07/02/2013 2:39PM

Rare white Thoroughbred wins at Mountaineer

Coady Photography
Chief White Fox, a rare white Thoroughbred, breaking his maiden July 1 at Mountaineer.

Chief White Fox, one of only a small handful of Thoroughbreds to be registered as “white” by The Jockey Club, broke his maiden on July 1 at Mountaineer Park in his ninth career start.

The 3-year-old son of The White Fox bested the runner-up by 5 ¼ lengths in the one-mile race under jockey Marco Ccamaque. He covered the distance in 1:42.92 over a track rated fast as the favorite.

With the victory, Chief White Fox increased his earnings to $16,091 from nine career starts in Kentucky and West Virginia. This marked the first time that he finished in the money.

“He’s been a hard one to train,” said Paul Brown Jr., the colt’s owner, breeder, and trainer, “But when it comes to racing, Chief White Fox is a professional, 100 percent.”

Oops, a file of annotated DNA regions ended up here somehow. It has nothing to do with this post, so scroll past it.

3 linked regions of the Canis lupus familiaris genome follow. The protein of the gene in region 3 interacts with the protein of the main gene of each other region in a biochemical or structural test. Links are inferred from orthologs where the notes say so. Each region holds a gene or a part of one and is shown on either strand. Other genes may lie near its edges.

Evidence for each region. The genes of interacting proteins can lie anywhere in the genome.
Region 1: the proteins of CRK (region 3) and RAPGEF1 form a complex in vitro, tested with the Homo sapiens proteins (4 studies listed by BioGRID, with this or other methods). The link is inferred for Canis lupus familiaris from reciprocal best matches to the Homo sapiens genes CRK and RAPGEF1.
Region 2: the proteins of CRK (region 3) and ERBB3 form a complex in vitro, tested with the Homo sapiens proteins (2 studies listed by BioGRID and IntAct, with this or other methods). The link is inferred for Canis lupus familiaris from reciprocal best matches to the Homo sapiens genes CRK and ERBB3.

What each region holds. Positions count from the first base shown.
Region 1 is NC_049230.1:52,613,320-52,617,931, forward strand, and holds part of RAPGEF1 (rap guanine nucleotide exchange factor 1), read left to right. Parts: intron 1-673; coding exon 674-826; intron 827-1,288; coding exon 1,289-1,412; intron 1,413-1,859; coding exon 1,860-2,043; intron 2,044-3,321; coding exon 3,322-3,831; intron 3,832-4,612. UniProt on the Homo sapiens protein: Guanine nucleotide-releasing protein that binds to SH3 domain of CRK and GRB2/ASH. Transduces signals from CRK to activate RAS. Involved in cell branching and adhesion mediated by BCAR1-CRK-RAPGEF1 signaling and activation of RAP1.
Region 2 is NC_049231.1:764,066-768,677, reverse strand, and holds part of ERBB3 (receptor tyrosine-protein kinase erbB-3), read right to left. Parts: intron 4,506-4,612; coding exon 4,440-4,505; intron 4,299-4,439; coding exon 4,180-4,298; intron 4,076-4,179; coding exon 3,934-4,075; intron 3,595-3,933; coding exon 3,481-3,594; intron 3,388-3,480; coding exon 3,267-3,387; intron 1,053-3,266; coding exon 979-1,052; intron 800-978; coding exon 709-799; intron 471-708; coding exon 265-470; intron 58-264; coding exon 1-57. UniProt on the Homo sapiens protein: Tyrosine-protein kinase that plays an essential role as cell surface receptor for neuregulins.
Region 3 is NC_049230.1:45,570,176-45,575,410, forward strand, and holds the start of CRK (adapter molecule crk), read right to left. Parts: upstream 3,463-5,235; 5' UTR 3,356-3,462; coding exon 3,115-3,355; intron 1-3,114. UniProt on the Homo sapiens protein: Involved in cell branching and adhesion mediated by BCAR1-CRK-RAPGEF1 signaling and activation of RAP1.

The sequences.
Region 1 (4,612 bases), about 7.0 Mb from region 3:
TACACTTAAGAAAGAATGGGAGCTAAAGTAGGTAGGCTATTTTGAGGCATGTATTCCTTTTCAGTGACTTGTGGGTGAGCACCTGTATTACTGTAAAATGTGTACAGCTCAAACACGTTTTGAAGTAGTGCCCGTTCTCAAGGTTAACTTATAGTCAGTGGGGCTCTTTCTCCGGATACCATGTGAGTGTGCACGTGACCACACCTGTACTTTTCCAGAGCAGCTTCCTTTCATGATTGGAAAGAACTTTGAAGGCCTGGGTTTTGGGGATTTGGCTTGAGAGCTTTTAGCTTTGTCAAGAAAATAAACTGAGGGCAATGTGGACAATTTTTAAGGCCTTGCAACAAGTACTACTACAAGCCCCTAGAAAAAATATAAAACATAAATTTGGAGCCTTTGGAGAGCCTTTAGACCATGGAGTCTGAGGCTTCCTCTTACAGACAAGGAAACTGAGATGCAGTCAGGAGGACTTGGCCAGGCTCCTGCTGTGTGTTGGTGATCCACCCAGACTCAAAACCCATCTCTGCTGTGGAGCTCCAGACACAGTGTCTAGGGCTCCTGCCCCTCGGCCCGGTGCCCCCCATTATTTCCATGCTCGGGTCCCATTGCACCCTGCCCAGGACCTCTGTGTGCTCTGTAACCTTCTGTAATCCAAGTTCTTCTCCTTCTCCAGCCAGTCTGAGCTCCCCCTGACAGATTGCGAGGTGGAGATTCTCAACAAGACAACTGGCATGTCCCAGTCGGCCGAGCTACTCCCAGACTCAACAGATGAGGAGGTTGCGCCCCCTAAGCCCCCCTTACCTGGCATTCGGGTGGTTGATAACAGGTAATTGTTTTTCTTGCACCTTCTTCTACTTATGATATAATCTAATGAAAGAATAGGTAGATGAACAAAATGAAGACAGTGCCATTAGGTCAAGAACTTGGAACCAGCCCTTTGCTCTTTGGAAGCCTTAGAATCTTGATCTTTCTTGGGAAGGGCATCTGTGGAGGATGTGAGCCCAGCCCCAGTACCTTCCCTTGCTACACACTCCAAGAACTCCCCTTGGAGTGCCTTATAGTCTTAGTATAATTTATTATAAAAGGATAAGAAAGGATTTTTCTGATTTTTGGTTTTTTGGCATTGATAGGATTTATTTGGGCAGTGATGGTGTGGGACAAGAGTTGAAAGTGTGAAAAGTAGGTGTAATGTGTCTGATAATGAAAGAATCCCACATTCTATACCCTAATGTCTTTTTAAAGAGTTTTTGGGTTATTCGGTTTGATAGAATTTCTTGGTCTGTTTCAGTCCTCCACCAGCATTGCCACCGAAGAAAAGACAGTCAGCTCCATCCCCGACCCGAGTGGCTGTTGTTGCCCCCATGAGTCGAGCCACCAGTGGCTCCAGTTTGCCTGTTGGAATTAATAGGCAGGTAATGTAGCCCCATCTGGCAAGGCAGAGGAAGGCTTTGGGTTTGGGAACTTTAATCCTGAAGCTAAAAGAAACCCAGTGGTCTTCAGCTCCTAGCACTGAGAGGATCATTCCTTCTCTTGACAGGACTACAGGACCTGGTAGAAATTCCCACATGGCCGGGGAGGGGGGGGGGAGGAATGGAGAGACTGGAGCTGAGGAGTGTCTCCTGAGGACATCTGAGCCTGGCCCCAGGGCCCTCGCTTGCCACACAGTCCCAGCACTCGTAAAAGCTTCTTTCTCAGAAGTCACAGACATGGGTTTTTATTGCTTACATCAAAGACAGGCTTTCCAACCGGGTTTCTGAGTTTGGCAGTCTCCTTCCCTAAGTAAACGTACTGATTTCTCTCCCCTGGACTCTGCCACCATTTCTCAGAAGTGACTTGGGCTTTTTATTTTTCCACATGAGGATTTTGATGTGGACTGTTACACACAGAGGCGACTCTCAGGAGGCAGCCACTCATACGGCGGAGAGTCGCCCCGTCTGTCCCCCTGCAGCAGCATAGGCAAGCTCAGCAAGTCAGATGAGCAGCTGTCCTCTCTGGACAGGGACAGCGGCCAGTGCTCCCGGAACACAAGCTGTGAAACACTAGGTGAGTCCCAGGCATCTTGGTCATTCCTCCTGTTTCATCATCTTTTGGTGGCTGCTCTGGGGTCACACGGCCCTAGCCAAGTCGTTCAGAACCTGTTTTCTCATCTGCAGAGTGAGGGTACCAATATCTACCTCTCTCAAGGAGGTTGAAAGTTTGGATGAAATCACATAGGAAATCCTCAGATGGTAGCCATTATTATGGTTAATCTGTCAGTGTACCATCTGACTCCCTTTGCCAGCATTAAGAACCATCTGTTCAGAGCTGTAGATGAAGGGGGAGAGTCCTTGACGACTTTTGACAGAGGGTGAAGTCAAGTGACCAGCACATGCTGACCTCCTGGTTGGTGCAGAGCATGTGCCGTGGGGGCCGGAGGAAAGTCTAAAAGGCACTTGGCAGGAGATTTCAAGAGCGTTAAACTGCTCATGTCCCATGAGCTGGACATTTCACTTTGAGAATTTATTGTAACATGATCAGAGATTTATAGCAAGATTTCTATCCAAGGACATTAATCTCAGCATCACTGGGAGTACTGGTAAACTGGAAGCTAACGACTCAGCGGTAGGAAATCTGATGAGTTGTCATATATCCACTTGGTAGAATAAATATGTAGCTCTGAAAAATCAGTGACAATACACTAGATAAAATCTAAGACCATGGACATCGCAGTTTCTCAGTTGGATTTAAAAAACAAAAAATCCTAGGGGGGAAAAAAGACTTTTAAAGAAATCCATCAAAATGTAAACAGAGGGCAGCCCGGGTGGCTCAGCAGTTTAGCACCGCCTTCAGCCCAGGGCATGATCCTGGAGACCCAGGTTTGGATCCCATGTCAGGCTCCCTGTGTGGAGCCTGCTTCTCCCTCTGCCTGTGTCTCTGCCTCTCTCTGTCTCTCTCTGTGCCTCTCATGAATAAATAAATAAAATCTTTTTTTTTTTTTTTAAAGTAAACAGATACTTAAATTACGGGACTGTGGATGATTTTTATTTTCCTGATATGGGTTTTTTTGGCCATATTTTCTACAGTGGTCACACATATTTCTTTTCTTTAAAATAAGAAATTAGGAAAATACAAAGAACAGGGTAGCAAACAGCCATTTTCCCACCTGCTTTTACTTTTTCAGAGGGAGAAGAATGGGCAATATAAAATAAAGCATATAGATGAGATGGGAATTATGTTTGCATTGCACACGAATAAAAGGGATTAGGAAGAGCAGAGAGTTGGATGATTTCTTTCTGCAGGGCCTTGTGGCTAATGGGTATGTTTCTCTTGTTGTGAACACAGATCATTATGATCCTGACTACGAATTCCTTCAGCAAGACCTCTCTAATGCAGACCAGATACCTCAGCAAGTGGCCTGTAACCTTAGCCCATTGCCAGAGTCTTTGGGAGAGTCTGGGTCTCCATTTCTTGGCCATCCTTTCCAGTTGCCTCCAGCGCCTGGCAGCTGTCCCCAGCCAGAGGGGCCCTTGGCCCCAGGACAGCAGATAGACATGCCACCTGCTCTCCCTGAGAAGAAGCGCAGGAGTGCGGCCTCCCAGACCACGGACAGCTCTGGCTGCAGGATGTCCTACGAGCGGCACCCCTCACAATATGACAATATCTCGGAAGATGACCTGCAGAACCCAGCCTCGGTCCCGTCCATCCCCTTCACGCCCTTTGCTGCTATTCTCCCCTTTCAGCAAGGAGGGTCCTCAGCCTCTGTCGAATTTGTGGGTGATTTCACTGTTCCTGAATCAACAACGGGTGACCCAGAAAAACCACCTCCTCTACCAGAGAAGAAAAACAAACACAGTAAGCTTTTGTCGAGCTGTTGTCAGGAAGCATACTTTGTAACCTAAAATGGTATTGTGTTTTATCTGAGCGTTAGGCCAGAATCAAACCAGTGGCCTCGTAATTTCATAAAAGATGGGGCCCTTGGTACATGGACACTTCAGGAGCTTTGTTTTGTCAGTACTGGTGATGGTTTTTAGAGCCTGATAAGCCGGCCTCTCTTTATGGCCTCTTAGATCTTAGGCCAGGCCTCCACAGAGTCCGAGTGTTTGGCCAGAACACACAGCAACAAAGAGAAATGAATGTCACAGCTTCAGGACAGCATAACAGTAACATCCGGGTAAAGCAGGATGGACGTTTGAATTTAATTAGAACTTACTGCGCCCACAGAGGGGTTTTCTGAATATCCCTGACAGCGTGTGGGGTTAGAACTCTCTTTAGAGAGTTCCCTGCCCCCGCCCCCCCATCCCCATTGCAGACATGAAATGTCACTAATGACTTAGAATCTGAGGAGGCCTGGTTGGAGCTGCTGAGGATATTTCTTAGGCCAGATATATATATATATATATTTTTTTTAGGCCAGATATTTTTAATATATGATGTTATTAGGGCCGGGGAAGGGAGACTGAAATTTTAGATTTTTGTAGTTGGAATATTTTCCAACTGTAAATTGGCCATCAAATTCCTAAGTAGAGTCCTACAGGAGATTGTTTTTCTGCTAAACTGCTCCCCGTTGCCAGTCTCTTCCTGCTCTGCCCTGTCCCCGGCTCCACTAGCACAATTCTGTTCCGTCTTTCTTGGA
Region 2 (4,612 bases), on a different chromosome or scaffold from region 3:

White is the rarest color in the Thoroughbred registry, a genetic mutation that is dominantly inherited. Diamonds and Lace, Chief White Fox’s dam, is a dark bay or brown Shirttail Flying mare with no white horses in her pedigree. Chief White Fox, her first white foal, is her third winner from as many offspring to race.

However, late sire The White Fox comes from a long line of registered white horses in the Patchen Wilkes Farm breeding program. Seven of the 10 foals by the deceased son of Pioneering are registered as white. Three have raced, with two winners; led by gray or roan gelding Patchen Fox, who has won four of 10 starts for earnings of $54,811.

Chief White Fox is the first white foal by The White Fox to win a race. The colt was born and raised at Brown’s Elmhurst Farm in Lexington, Ky.

“I condition him at Keeneland’s Thoroughbred Training Center on Paris Pike,” Brown said. “There have been a lot of show horse people who want to breed to him. But I’m going to keep racing him – at least for the time being.”